The simple fact is, it is the center of a quality system for the lab, and must be central in startup planning or extending existing capabilities as established labs move into the industry.

The same technologies listed before come into play. But the biggest features for professional standard lab testing include:

  • Secure – timed auto logout, encrypted database, unique user logins
  • Flexible – ability to add or modify tests any time, set alerts, add or change workflows, etc. through UI
  • Interfacing – able to connect to instruments, other softwares/databases, reporting bodies (e.g., state, T&T)
  • Established – has a (good) track record. Trusted in the lab industry.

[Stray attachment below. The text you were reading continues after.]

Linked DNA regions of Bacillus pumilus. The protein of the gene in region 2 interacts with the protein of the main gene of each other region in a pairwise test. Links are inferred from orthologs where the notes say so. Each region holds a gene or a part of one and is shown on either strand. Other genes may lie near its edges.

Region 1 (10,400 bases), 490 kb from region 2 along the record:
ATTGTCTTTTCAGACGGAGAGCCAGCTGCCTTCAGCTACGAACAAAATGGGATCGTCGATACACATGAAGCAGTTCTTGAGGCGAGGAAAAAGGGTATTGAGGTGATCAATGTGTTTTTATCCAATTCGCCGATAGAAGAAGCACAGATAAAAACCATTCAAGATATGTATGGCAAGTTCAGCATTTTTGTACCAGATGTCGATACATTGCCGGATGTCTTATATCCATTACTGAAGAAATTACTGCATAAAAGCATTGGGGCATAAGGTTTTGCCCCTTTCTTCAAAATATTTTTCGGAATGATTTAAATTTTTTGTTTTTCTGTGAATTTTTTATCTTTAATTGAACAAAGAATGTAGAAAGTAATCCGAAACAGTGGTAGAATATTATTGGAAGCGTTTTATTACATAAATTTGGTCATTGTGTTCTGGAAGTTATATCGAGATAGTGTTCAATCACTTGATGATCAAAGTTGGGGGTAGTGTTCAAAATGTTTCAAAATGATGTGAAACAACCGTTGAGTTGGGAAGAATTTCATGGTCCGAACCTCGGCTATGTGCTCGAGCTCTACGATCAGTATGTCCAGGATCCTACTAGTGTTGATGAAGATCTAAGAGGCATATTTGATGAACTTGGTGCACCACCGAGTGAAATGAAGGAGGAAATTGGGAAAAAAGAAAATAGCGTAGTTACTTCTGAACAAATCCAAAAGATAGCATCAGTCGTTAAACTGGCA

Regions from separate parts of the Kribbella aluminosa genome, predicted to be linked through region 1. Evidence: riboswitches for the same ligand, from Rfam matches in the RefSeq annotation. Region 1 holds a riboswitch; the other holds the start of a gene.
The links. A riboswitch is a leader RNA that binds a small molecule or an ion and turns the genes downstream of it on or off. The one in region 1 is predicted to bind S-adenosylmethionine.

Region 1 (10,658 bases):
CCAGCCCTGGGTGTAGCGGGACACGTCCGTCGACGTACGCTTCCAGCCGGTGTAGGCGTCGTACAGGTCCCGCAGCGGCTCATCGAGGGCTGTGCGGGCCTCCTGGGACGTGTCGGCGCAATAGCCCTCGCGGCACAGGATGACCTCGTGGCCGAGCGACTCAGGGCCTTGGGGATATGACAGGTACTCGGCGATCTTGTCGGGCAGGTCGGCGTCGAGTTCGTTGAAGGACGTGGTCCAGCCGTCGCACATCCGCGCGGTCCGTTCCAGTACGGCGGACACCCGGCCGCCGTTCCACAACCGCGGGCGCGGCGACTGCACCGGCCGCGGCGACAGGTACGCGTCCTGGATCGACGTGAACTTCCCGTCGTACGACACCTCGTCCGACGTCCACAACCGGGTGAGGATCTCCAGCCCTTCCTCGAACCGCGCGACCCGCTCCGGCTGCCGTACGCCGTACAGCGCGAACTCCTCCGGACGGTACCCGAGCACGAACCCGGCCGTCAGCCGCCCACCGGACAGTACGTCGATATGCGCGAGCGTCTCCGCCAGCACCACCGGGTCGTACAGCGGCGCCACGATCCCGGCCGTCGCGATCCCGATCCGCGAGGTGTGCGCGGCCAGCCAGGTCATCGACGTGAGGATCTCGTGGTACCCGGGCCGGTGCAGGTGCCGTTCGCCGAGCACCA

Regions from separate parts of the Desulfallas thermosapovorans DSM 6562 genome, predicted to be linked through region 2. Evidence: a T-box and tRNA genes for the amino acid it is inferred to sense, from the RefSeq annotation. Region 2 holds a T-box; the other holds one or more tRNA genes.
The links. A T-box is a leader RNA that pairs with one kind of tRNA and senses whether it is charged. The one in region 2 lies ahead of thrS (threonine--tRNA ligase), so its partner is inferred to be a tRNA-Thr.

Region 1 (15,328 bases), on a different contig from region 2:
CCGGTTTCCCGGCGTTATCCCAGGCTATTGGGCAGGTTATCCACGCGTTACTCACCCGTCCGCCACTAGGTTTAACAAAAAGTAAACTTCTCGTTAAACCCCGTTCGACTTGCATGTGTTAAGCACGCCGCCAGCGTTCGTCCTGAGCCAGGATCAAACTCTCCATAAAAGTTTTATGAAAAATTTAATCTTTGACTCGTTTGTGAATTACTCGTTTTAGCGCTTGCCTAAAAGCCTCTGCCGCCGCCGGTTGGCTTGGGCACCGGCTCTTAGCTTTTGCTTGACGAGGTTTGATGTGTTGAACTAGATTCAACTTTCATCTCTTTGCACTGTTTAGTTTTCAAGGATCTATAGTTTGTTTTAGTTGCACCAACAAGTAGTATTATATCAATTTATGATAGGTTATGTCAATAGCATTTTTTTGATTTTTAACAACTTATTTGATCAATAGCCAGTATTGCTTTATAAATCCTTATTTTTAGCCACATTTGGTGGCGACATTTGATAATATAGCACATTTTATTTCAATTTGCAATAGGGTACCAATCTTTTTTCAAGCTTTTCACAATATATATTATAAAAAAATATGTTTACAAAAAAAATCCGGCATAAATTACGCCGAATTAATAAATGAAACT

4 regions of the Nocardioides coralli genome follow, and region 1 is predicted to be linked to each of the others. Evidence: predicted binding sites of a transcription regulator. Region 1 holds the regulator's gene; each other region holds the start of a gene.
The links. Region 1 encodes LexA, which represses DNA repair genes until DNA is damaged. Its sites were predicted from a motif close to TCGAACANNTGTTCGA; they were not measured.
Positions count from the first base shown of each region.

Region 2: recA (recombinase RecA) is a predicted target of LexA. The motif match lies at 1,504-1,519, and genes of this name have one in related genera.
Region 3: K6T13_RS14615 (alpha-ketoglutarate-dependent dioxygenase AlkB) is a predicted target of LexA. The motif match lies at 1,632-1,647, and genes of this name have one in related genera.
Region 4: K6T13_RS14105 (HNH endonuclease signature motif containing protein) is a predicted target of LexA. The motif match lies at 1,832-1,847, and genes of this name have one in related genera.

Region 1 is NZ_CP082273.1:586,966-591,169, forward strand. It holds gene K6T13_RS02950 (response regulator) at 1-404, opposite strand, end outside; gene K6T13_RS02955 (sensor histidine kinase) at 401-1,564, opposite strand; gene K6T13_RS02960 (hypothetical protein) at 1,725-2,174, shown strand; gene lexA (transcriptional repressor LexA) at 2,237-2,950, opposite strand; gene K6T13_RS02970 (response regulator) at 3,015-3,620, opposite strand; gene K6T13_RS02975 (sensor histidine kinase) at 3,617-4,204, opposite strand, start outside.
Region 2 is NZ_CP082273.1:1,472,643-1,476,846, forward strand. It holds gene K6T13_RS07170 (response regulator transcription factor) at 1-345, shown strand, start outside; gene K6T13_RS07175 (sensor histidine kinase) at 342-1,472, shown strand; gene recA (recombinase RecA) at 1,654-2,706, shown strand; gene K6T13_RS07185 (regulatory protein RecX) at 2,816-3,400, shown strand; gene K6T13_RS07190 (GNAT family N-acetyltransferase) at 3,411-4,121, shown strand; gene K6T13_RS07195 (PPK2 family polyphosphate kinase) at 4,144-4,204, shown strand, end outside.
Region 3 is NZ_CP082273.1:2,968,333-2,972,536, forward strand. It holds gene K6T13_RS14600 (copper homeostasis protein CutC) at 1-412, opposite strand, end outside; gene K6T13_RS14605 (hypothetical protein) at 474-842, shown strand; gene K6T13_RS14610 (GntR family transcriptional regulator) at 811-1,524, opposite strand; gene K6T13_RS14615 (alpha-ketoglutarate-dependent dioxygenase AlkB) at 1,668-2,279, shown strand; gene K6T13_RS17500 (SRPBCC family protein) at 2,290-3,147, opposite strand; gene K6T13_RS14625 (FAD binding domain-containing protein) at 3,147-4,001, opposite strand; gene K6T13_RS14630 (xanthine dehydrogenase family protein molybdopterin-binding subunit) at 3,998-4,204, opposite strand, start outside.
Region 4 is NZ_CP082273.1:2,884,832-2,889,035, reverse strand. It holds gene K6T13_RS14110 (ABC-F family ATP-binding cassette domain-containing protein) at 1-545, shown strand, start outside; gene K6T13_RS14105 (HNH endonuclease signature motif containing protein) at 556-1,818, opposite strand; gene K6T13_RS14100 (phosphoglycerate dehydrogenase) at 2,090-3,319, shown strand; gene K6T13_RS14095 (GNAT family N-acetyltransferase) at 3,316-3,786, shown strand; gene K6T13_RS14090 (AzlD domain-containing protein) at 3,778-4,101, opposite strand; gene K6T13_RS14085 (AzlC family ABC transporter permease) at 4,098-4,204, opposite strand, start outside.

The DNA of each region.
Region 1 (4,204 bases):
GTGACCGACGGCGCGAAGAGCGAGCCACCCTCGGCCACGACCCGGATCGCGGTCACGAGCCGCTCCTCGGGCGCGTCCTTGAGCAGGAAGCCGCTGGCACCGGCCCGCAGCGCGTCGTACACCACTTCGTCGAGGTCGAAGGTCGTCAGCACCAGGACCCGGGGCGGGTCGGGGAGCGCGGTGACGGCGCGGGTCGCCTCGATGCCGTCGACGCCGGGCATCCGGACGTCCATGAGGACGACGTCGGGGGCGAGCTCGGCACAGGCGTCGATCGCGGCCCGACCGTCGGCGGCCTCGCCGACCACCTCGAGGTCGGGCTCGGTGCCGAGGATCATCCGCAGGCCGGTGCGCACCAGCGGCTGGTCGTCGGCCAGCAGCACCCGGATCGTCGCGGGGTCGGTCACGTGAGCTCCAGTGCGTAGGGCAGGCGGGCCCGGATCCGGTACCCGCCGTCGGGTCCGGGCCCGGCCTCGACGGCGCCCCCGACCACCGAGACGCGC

• Supported – Not proprietary, has good support services

Labs who skimp by going for low-cost or free LIMS suffer the consequences sooner or later. To provide quality, you have to invest in quality.


At the end of the day, it’s the customer-facing businesses that represent the industry to the world. It is to their advantage that the products they provide are safe and contain what the label says.

So if you’re a seller, your business is at stake, and at the mercy of the producers.

Where does technology come in for you?

Well, first, take the time to thoroughly investigate the products you want to sell. Find out exactly how they guarantee the quality and safety of their products. If they know the sellers are holding them to high standards, they will be more motivated to reach those standards.